Back to Kashgar. Here, even without this night market, you can find endless stalls and restaurants at every corner, along every street. Did I say earlier that Kashgar has instantly become our official ultimate food destination? Especially for juicy lamb kebabs, of course! We only learned about the night market after one day touring around the town picking up every single lamb kebab in sight, and by evening, the night market was just starting and we were already full! Too bad! Az said let’s come again another day (which is, after visiting Karakul) to enjoy the night market to the fullest.
Now we are here again after back from Karakul, at the right time, right place, most importantly with enough space in tummy to try food particularly in the night market. What makes this place more interesting than regular restaurants is surely the crowds, and different types of food cramped in a place. Ignore the improper bench for sitting and it’s perhaps not the time to care so much about stalls condition. Food is first!
Most of the stalls provide long bench for you to sit up and have your meal right at the very place, facing the seller and the food itself. This is something that we dont know the name, but it’s like long big hot dog made of rice and mince lamb and veggies, being cut alongwith other stuff and soup mixed together to become something what Malaysians know as Yong Tau Fu for, 5 yuan. To us it’s tasteless, but we have to finish it anyway. Serve us right for the itch of trying new food, which turned out not as worth as lamb kebabs.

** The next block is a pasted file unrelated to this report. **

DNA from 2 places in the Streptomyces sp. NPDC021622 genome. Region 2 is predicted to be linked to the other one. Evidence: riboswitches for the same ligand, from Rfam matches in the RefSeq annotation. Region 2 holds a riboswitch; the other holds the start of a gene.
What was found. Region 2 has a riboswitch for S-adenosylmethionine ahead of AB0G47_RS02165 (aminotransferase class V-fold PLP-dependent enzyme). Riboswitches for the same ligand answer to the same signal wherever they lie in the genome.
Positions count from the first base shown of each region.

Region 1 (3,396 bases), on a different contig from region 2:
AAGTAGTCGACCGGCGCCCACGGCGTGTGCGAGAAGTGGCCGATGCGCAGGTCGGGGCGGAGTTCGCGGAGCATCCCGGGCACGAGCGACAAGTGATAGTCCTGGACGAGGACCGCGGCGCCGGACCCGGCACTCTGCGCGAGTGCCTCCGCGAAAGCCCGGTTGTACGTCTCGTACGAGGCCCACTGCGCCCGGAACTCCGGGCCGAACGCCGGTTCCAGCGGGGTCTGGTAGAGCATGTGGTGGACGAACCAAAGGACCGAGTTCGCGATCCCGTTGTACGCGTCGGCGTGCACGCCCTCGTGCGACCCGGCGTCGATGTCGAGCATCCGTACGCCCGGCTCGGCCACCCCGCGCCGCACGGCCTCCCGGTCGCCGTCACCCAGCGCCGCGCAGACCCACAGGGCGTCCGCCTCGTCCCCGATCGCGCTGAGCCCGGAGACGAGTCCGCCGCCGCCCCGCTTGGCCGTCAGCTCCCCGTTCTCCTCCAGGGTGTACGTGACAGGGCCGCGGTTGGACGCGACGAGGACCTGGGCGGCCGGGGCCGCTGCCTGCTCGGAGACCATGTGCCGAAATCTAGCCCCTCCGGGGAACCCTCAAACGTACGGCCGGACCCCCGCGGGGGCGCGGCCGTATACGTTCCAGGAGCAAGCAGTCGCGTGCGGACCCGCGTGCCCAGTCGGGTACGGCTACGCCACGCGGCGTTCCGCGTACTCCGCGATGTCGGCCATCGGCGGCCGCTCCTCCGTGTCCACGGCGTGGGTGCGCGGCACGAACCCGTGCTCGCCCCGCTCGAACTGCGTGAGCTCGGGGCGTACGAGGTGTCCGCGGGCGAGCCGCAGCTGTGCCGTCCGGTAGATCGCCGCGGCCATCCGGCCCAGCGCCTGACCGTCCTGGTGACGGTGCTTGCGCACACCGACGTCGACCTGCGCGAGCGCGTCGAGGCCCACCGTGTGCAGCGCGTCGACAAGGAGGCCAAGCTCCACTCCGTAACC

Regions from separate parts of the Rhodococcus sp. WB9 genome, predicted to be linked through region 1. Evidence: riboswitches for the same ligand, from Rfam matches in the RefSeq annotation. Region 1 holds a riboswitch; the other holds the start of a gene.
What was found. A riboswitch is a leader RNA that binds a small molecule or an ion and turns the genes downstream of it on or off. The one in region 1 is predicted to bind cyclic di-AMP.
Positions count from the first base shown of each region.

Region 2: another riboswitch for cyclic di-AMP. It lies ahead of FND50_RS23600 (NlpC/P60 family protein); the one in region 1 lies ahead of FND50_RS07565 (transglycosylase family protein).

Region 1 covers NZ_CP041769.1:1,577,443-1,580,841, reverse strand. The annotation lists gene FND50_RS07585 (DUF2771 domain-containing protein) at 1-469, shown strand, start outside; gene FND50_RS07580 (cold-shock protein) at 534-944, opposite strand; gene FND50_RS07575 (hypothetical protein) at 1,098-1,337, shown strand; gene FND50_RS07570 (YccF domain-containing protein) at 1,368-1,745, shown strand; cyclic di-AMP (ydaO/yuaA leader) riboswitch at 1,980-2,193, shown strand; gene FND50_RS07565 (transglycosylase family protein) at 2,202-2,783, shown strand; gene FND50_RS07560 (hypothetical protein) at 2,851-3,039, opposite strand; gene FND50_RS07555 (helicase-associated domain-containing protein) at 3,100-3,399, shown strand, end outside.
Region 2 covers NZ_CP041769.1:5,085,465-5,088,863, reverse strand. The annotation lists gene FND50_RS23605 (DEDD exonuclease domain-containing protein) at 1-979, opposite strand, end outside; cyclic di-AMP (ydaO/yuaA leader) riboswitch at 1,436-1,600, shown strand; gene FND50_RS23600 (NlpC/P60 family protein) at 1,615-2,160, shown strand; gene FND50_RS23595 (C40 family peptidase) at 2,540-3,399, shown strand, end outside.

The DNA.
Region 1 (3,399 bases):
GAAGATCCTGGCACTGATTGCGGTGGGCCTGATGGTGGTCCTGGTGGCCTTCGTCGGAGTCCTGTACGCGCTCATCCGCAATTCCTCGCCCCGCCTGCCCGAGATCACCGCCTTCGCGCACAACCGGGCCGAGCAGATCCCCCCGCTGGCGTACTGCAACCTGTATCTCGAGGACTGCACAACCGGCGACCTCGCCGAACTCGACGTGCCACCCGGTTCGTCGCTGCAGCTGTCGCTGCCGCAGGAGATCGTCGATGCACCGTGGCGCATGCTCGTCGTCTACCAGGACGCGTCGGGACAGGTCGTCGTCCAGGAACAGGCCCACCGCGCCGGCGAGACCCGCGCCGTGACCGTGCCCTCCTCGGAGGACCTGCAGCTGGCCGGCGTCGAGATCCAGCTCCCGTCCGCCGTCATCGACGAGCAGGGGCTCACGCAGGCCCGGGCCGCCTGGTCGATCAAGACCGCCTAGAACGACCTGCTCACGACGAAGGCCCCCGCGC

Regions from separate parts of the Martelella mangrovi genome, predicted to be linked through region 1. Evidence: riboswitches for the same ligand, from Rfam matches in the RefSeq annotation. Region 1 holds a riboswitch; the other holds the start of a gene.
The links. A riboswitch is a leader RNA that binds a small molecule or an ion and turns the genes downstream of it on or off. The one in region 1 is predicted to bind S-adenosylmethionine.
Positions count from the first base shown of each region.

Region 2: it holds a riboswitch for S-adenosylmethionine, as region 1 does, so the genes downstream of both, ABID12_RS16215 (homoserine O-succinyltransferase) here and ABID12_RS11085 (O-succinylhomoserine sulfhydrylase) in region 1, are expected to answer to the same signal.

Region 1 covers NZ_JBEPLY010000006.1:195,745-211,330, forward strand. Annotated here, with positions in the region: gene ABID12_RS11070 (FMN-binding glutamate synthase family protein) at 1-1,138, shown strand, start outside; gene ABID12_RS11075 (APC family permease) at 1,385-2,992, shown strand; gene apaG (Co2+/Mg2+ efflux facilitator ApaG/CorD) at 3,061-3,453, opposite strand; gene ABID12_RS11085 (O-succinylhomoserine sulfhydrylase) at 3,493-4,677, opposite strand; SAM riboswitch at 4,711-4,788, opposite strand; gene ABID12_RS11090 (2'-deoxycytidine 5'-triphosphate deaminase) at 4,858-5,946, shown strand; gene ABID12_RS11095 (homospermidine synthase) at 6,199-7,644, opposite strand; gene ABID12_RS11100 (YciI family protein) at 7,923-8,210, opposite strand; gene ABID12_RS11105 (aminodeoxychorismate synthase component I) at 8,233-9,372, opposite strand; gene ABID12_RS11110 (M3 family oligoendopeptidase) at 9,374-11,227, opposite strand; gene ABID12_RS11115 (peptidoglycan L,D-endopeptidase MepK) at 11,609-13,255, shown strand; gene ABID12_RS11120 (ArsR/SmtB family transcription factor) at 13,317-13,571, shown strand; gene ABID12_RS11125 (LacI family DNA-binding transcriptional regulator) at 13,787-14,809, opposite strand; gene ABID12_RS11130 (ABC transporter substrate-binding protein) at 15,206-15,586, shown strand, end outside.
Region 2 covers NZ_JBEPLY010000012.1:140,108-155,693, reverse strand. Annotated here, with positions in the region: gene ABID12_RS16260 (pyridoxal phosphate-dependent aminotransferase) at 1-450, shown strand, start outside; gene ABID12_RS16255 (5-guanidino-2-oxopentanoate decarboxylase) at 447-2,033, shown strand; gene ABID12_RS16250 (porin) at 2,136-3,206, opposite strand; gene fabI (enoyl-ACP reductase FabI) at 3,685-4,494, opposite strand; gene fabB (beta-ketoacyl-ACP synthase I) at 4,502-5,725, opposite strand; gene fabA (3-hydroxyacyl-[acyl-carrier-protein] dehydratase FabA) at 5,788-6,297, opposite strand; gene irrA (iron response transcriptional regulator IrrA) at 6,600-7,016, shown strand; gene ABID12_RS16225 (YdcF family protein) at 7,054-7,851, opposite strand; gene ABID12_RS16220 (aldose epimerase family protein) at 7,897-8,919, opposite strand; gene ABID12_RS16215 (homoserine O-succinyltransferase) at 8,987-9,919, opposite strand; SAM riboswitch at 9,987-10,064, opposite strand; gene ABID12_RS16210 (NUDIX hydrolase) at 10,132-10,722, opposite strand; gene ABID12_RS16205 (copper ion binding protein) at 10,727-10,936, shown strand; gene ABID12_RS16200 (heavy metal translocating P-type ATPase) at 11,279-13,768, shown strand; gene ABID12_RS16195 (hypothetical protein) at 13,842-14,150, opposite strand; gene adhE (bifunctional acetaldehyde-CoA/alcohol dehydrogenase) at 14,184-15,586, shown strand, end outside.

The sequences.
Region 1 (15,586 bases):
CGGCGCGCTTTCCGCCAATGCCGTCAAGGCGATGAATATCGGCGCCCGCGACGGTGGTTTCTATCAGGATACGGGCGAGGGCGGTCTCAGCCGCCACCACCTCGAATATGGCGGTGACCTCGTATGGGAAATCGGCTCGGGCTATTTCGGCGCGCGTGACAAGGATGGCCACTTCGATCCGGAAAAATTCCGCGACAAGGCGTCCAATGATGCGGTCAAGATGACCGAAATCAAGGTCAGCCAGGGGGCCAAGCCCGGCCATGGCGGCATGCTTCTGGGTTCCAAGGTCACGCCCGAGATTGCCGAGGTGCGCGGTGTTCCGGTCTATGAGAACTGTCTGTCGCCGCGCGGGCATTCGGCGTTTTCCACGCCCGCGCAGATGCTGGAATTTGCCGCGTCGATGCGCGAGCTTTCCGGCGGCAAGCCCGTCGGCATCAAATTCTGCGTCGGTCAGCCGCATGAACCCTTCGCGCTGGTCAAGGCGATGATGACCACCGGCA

We tried soup noodle next. 5 yuan per bowl, and from the appearance of those bones I guess it’s supposed to be lamb noodle. Although hardly contains significant meat chunks in it, the soup is great. However, the stall owner noticeably looks unfriendly for whatever reason.
Kashgar food is mainly lamb, and lamb-based, including the inner organs and parts that something too weird to learn that they’re edible. Sheep head and feet for instance!
We call this curly hotdog, 1 yuan per stick. Grilled traditionally on fire and dashed with some hot spice powder and within a minute, it’s ready to be enjoyed right on the street.
This is manta, some kind of steamed bun (I know the name because already having it earlier with Nazar in Urumqi) and if earlier we had manta with lamb fillings, this stall owner gave us to try one with garlic chives in it. 1 yuan.
The ultimate food you have to taste once in a lifetime: THE SHEEP HEAD! Like, seriously. See the well-organized stack? While we used to think it’s the last part in a cattle that someone would eat, people in Kashgar on the other hand are very fond of eating sheep head, there are many stalls that serve only the heads! We’re contemplating whether to try it or not (ya, it looks gross, but the curiosity kills everything!).
So we had a plate, OMG! (Although, the stall owner – which I think he purposely – misunderstood that we want to eat for two =.=) so we’re given two sheep heads in one plate (18 yuan). Know how he serve it? He chooses one head from the stack, with a knife, he chops the head into half, and with hands, break everything into smaller pieces before putting into a plate (the bones and skull seem to have turned a little soft thanks to being cook in soup for a while) . And it comes with a bowl of soup – yes, the very soup from which sheep head had been cooked in. This is the meal! Now how do we eat this thing? We look around to see how others eat theirs: without choosing and checking what is in their plate, have them straight away into their mouth and munch delightfully. And they dont leave anything in the plate! Even the skin, the organ tissue. And I wonder if they eat the eyeballs?? I mean, I can take eating chunks of meat that’s left at the skull, and that’s all. Okay I guess I’ve eaten something else too (which I dont want to try to think what they could be) and washing them down with soup does make it taste better (and less gross feeling). Anyways. For a moment I thought we’re taking part in a Survivor challenge. And we did it! :D
We end up coming to night market every day since just to explore Uyghur food and see the feast. For record, we had another bowl of soup noodle mentioned earlier, and the manta, and curly hotdog, but never again sheep head!